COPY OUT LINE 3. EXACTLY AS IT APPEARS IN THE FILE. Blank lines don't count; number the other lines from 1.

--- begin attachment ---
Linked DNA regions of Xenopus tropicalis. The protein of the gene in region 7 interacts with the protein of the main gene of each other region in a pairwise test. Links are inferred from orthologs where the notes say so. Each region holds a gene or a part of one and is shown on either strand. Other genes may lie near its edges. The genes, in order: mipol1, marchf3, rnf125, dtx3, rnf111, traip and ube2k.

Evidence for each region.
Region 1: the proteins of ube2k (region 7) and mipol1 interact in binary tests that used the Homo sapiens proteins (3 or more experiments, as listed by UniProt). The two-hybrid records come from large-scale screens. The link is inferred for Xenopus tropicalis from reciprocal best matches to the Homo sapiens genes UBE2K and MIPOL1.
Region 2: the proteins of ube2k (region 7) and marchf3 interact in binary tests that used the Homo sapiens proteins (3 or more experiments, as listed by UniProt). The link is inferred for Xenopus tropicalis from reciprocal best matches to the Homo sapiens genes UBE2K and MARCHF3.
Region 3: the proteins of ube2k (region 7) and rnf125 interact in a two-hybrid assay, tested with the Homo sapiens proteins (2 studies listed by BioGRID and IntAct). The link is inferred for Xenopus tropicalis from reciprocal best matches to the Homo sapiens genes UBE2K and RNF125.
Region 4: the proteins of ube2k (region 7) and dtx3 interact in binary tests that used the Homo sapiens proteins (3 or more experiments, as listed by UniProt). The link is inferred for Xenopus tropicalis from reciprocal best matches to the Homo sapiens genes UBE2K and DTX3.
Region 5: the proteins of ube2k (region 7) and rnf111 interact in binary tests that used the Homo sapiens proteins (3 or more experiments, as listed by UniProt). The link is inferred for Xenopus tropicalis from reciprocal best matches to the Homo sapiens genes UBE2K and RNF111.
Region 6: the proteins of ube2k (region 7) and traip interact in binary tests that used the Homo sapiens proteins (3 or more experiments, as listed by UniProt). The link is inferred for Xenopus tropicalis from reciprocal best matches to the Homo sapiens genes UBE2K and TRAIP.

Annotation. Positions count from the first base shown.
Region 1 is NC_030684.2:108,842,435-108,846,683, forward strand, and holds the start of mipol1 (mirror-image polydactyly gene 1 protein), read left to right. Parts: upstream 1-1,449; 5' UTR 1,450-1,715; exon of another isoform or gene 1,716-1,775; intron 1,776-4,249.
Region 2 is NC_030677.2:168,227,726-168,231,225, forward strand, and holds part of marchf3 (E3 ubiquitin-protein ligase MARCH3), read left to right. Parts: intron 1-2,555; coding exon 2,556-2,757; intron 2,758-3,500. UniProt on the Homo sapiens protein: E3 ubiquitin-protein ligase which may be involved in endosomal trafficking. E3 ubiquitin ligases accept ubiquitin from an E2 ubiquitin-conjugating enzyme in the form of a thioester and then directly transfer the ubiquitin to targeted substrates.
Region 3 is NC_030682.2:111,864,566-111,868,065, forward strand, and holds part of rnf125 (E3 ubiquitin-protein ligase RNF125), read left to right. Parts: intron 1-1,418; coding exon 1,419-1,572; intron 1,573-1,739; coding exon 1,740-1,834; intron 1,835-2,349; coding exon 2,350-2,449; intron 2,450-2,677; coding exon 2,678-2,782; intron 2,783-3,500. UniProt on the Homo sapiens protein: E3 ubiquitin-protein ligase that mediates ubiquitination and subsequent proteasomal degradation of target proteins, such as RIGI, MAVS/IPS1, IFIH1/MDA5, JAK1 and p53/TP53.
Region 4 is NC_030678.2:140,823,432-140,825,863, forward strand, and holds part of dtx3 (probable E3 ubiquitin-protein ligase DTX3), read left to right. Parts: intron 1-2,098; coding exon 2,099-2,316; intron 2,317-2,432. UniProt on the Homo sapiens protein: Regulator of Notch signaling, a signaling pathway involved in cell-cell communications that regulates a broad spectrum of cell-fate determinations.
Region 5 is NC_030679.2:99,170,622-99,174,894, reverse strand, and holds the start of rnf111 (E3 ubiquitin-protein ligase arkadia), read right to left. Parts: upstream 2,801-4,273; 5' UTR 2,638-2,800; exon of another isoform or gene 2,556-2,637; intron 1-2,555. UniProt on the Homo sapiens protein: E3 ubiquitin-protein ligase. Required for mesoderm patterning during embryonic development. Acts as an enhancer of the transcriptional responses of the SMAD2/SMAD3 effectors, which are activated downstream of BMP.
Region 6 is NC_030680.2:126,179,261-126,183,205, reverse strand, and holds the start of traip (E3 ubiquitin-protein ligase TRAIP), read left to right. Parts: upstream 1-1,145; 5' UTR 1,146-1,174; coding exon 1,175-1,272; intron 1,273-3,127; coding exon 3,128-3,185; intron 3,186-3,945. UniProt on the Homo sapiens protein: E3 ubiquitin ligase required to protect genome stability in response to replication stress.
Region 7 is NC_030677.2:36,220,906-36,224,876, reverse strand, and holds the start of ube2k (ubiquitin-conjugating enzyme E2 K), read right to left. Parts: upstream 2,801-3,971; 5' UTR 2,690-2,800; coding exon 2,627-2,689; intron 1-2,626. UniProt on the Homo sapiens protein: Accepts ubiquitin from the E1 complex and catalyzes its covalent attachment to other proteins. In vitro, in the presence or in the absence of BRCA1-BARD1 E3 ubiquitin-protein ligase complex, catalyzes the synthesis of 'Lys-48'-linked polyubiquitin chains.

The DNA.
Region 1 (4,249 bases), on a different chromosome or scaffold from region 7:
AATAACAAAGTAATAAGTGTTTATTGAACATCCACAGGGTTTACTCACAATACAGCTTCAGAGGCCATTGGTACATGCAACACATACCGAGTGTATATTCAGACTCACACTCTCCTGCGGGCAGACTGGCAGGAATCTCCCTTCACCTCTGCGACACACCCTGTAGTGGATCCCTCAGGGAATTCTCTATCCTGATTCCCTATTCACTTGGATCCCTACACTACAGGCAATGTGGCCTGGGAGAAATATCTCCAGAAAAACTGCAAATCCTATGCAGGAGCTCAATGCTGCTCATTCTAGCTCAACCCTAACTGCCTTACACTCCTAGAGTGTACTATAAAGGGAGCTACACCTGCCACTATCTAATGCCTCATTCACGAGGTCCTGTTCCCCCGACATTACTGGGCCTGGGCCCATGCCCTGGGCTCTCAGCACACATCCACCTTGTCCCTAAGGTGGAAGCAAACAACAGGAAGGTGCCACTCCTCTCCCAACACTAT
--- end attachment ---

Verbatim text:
Region 1: the proteins of ube2k (region 7) and mipol1 interact in binary tests that used the Homo sapiens proteins (3 or more experiments, as listed by UniProt). The two-hybrid records come from large-scale screens. The link is inferred for Xenopus tropicalis from reciprocal best matches to the Homo sapiens genes UBE2K and MIPOL1.